Corruption levels in Kenya have become so bad, and politicians on the hog seem to have run amok, the country seems to so desperate, many people are willing to try anything to deal with the crisis.

At least that is the impression one gets from politician and former National Authority for the Campaign against Alcohol and Drug Abuse Board (Nacada) chairman John Mututho who, the Daily Nation reported, “urged the government to hire deaf graduates in the procurement departments. He said with more people in the critical department, the country will tackle runaway corruption since they are difficult to compromise”.

Of course, he is wrong. Corruption is not down to hearing someone offering you a bribe or a share in a crooked deal. In Kenya, like other places where graft has become entrenched, it is structural.

In fact, if you are hearing-impaired, the last thing you want to do is be a procurement officer. In our environment, less-abled people are often at a disadvantage because institutions that offer protection, are simply not equipped to manage their cases. Imagine showing up at a police station, and using language to tell the desk officer that some thugs sent by a corrupt “tenderpreneur” are after you.

Procurement is one of the most lucrative jobs in Kenya. But it is also the most dangerous. Depending on where you work, as a procurement officer you could be more at risk than a Kenya Defence Forces (KDF) soldier in AMISOM guarding a position in Kismayo against Al-Shabaab.

One of the most precious procurement departments in Nairobi is at a multilateral agency that shall remain unnamed, because they spoke off the record about their crisis.

A while back after an interview with the head, in the unrecorded part of our conversation, he told me they had just flown the last Kenyan procurement head and his family out of the country, into the equivalent of a witness protection programme.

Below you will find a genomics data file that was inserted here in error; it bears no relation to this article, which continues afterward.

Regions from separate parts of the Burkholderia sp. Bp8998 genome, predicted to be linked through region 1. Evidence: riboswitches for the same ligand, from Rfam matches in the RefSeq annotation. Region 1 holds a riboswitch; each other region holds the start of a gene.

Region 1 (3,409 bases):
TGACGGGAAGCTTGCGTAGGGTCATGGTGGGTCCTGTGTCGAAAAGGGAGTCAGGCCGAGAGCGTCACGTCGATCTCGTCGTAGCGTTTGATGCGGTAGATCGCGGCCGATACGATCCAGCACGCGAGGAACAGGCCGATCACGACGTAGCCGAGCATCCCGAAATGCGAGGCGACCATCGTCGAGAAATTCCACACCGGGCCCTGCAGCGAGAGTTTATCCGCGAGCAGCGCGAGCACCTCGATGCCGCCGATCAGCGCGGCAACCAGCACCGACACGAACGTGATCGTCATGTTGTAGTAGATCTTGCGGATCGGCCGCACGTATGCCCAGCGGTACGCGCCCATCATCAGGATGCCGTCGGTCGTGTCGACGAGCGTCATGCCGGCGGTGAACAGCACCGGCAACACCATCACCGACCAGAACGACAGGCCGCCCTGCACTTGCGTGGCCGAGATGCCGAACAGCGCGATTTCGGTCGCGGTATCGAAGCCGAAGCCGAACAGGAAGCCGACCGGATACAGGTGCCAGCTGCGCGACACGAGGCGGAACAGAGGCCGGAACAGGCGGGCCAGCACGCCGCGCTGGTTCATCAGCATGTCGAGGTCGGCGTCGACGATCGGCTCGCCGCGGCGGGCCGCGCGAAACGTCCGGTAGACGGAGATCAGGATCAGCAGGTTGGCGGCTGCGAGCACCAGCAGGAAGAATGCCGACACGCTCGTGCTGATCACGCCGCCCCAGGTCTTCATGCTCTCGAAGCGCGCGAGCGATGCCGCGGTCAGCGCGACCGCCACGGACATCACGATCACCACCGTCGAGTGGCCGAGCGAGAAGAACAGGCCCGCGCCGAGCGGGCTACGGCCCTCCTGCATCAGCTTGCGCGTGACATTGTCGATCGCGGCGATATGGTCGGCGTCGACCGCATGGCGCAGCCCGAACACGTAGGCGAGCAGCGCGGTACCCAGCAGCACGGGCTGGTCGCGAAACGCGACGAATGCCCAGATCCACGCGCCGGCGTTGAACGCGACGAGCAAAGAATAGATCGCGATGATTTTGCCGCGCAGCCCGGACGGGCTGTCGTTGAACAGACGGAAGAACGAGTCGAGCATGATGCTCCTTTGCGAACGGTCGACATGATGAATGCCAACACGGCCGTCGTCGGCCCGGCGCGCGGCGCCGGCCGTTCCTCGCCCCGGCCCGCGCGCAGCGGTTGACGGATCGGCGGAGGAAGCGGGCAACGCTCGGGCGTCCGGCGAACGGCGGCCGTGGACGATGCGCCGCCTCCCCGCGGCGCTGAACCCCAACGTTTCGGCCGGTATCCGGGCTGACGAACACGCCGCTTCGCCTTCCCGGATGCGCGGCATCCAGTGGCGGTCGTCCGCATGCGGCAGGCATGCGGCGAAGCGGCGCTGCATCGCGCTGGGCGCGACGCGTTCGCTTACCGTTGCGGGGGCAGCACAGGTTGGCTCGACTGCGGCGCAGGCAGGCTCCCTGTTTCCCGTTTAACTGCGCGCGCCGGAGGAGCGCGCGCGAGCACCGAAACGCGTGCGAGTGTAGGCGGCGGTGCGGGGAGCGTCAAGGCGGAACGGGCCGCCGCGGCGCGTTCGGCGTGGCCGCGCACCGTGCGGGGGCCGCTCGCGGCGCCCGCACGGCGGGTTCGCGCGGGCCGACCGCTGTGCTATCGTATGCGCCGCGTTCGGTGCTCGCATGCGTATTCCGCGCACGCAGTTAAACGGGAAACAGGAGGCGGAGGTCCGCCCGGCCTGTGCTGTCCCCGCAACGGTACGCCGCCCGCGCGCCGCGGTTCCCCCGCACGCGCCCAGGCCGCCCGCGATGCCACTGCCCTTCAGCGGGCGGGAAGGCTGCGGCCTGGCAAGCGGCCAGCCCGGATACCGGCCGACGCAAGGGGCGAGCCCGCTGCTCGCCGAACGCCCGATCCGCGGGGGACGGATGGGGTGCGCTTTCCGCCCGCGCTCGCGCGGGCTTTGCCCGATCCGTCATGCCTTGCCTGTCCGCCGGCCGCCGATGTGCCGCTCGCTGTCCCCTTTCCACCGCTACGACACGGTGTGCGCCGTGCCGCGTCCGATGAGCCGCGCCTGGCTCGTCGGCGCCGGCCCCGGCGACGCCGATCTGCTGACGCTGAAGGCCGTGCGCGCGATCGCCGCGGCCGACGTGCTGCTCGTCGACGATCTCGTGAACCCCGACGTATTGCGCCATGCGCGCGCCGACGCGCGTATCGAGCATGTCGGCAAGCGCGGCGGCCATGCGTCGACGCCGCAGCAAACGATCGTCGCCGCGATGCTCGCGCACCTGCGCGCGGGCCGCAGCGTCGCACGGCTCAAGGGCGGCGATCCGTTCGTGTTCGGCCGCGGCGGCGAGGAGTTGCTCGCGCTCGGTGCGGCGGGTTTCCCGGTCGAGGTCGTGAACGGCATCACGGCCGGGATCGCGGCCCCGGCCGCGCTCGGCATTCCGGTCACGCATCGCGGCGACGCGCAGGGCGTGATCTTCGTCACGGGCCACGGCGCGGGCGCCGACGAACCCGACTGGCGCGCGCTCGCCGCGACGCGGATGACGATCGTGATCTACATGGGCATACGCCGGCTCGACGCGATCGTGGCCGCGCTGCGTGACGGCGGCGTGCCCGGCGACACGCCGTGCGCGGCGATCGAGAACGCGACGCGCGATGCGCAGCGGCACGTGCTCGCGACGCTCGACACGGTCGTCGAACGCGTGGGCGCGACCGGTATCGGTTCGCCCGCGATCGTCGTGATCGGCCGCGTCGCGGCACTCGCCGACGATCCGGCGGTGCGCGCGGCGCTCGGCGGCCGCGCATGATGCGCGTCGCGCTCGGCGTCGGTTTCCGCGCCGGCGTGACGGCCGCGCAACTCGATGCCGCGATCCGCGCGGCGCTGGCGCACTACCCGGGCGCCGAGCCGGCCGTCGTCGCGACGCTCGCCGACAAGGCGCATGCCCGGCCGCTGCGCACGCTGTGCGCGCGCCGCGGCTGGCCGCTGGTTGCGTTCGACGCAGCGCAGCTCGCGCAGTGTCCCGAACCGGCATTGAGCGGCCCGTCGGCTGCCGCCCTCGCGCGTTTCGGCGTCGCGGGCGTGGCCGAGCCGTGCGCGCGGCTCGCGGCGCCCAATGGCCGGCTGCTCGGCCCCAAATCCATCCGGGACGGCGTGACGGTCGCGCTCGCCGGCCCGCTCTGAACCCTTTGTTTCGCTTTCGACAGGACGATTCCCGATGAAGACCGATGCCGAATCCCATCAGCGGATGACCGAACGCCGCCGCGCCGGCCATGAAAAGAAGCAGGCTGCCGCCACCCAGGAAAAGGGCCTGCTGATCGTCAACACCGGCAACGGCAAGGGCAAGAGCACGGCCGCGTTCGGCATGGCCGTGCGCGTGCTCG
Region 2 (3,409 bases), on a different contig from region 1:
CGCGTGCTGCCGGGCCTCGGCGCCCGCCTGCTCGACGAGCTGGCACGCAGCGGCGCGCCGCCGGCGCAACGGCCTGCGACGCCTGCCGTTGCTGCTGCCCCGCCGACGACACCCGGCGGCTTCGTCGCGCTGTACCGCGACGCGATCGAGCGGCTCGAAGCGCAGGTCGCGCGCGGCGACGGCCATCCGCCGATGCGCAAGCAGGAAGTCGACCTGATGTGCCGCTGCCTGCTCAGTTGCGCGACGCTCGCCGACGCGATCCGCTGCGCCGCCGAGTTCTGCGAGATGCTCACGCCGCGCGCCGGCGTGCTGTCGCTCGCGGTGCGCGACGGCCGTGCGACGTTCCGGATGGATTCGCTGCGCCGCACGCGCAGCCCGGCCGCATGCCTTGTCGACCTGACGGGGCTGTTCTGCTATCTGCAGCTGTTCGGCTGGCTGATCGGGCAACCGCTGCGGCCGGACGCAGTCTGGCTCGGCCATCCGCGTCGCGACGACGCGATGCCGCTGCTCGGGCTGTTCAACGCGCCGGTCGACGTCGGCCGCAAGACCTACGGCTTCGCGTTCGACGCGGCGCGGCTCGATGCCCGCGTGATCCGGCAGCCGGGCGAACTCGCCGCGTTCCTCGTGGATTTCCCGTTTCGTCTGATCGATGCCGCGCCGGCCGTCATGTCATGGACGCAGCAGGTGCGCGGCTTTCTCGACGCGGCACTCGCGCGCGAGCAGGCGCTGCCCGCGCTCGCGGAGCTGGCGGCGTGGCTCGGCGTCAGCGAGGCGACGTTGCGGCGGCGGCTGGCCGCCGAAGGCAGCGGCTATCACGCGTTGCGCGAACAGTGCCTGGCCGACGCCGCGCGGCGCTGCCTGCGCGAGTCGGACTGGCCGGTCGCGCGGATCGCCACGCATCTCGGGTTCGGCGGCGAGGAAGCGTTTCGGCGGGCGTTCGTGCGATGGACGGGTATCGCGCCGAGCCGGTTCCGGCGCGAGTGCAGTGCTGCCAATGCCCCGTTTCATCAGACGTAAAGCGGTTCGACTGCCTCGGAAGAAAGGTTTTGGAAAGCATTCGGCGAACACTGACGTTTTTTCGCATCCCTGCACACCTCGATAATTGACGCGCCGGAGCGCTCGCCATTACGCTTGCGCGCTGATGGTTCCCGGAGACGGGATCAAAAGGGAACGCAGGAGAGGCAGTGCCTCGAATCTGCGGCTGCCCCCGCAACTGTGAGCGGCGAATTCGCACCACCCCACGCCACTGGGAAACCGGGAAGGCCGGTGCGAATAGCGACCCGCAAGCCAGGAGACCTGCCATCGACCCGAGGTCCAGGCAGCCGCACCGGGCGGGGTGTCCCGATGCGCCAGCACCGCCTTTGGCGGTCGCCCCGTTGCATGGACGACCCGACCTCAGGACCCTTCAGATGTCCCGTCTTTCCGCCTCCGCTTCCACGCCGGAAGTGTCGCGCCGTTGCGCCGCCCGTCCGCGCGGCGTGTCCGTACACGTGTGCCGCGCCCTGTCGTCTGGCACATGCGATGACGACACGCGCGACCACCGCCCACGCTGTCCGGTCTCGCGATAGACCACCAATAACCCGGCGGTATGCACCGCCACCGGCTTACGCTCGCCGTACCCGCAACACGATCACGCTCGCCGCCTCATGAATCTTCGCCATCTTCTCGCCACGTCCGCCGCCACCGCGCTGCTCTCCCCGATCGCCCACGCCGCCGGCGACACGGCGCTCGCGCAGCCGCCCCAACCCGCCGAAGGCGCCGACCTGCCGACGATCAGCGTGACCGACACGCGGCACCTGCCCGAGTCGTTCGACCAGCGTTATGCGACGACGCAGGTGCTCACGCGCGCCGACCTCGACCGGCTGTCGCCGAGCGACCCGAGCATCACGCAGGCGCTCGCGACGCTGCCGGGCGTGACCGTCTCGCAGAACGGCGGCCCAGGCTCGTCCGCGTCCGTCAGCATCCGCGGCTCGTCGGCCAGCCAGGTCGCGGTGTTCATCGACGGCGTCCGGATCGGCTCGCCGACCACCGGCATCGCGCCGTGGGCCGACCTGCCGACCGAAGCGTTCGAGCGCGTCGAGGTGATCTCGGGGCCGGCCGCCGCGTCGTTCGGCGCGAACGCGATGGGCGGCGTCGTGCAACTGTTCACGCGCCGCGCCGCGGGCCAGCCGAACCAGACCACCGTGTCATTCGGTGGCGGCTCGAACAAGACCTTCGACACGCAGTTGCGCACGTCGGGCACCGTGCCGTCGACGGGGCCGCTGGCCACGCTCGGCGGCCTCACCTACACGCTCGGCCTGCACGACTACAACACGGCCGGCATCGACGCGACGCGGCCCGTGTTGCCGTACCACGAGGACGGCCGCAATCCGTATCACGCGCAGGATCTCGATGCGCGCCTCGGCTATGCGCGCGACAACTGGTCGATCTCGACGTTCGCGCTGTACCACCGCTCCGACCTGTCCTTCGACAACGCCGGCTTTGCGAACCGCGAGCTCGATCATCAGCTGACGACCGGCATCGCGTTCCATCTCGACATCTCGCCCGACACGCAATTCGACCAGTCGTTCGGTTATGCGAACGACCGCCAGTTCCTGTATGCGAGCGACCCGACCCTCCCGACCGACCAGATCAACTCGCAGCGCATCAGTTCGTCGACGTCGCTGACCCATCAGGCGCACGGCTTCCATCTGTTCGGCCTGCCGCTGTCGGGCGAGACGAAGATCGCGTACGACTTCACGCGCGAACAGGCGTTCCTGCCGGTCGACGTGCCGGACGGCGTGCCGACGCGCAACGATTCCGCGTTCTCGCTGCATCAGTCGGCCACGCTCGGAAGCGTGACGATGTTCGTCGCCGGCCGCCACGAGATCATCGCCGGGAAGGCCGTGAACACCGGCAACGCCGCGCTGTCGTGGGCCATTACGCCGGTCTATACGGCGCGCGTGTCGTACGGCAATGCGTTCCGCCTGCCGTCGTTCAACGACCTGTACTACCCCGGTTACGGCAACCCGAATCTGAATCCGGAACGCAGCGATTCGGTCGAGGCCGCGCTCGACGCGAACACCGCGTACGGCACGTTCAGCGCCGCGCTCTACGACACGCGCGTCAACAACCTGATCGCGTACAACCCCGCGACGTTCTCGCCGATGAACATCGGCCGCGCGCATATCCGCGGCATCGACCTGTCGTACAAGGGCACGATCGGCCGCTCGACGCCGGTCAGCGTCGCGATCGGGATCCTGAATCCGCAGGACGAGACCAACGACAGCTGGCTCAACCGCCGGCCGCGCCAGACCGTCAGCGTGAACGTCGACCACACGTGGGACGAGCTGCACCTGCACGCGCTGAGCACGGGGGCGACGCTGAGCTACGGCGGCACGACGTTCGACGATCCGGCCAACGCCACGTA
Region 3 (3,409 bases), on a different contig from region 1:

Over a period of about 10 years, four procurement officers had either been savagely attacked or killed. It had decided to no longer employ Kenyans, for their safety, to head the role. And the foreign procurement head had more protection than the organisation’s chief!

Across the city to the east, another multilateral agency over the same period, had seven of the Kenyans working in its procurement department attacked or killed, he said.

Over coffee recently with a sharp accountant, we wondered how Kenya and the rest of Africa could roll back corruption. We seemed to converge around the idea that the only answer was political – elect politicians and leaders who will push for transparent government, and reform the electoral so it doesn’t confer an edge to those with more money.

After a short while, the accountant changed his mind. He took a decidedly anti-democratic turn. He started saying things like as long as everyone had one vote, the majority of elected politicians will be the “bad” ones. As long as the cynical illiterate voter who is looking for a pack of cigarettes and T-shirt from a candidate during election campaigns, has the same vote with what he called an “educated sophisticated” voter, only the bad apples will come to power.

However, that too is doubtful. At the ballot box, as evidence in Uganda, Kenya, Nigeria, name it, tells us, the fellow with two PhDs is no different than the barefoot peasant from Murang’a, really. We have ministers with several degrees who make an ass of themselves; kneeling before presidents, claiming the president was anointed by God and only he can challenge or remove him, and of course they have been some of the most corrupt people.

Still, there really is no alternative but politics to our corruption. The actions and policies that will create prosperity and remove the extreme deprivations that the corrupt exploit; the mandate that generates the reforms that strengthen governance and rule of law institutions, can only come from political action.

What is likely though, is that in many countries soon it will be past this point, because at the rate we are going, anything up to 12 countries could collapse under the weight of corruption in the next 10 years if there is no course correction.

The forces that will emerge to correct things could be populist and authoritarian. They would likely believe, as Jerry Rawlings’ Ghana did in the 1980s, that the only way to deal with the corrupt is to purge them, and tie a few to barrels and kill them by firing squad. We know how that looks like. We don’t want to go there.